Atopic dermatitis is a chronic disease that targets the skin. It is most commonly known as eczema or atopic eczema. “Dermatitis” literally means inflammation of the skin. Atopic dermatitis is often found in patients with an “atopic tendency.” They simply mean that they are at higher risk of developing atopic diseases such as atopic dermatitis, hay fever, and asthma because they have inherited the disease from their parents or other family members.
It is not contagious, meaning the disease cannot spread from one person to another. It is unknown how the disease spreads, but doctors are currently looking at hereditary and environmental causes. It is also a malfunction of the body’s immune system in the absence of a protein called a cytokine and high amounts of other cytokines that will cause inflammation of the skin.
Atopic dermatitis causes a person’s skin to become unbearably itchy. Scratching will cause swelling (inflammation), cracking and crusting. The most common symptoms are dry and itchy skin, causing a rash on the face, hands, feet, and other joints. These symptoms occur mostly in children and improve or disappear as their condition grows. However, sometimes they do not improve or their condition flares up. Sometimes it can turn into asthma or hay fever.
The correct diagnosis of this is not so easy. The doctor will likely ask if a parent or other family member has ever had the disease (even hay fever and asthma). They will also ask if the patient has been exposed to possible irritants such as smoke, dust, or even soap and detergent. However, there is no available test that can truly know if someone is affected by it. The doctor will have to see the patient several times to monitor and rule out other diseases.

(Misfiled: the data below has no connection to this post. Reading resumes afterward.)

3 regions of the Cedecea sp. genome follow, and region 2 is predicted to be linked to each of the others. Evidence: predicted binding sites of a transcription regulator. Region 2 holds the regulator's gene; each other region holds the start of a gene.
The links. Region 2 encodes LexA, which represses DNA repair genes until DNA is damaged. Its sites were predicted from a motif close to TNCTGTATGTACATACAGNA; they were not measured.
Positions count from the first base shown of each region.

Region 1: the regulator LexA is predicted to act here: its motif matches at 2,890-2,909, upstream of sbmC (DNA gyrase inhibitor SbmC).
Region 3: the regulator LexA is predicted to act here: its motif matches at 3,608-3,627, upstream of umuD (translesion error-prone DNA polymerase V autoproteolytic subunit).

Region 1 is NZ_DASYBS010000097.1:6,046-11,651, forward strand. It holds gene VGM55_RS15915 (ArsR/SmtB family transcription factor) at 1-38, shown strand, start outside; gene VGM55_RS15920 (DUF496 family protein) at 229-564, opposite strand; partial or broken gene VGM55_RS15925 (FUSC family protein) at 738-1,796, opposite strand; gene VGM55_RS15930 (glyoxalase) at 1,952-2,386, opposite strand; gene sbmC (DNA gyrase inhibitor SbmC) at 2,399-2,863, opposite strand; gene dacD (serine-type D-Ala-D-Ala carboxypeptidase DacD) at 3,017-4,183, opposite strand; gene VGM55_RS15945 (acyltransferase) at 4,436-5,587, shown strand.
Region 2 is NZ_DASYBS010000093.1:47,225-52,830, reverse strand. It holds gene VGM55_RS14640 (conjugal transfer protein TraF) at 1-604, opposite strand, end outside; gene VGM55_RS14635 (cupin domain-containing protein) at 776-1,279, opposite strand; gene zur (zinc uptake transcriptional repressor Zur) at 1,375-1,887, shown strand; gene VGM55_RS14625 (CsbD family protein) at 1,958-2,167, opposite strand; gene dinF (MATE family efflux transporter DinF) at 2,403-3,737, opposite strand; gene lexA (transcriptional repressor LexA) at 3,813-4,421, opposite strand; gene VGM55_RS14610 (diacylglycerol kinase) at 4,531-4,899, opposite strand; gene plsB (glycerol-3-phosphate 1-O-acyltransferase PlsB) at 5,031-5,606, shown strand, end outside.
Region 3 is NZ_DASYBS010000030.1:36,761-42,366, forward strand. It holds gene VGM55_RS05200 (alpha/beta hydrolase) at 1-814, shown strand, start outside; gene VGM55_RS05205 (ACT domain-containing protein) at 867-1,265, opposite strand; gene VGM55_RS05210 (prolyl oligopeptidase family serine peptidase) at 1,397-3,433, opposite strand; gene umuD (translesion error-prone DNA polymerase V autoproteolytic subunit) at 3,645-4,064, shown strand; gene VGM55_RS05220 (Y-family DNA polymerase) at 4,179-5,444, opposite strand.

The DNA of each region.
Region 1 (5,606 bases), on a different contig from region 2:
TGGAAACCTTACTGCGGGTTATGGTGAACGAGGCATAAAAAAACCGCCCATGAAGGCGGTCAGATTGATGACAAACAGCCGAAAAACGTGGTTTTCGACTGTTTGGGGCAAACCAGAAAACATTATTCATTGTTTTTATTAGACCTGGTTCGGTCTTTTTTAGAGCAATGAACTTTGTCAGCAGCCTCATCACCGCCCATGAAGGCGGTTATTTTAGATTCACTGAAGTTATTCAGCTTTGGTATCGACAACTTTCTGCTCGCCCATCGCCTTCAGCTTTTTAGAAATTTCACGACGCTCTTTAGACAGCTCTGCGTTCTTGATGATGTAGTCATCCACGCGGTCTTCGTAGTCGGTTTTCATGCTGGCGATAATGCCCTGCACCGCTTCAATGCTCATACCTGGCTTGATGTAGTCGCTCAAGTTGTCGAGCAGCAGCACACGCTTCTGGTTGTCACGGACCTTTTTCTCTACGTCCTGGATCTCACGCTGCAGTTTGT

Treatment can be done within months after diagnosis or in cases where the disease starts in childhood or even years. Treatment involves reducing the person’s exposure to irritants. These include avoiding certain places in general, such as the beach or smoky areas.
Another possible treatment is the regular application of moisturizer to the skin and the possible use of topical steroids to relieve itching caused by the disease. These should be done very carefully, as they can cause a further allergic reaction to the patient’s skin.
Other doctors have also found flaxseed oil to be important in curing atopic dermatitis.
Flaxseed oil is found in a fine plant called the flax plant (Linum usitatissimum), which has a history of healing wonders. Flaxseed oil is obtained by pressing flax seeds to produce therapeutic oil rich in EFA (essential fatty acids). EFA is valuable because the body needs them to function but cannot produce them on its own. An EFA found in flaxseed oil is an omega-3 fatty acid that helps reduce the risk of heart disease and other diseases.
Flaxseed oil also has EFA, which gives it its skin-healing power. The red and itchy patches of skin that result from this often react to the EFA from flaxseed oil. This EFA has anti-inflammatory and skin-soothing effects that will help a patient recover from atopic dermatitis or at least provide relief from itching.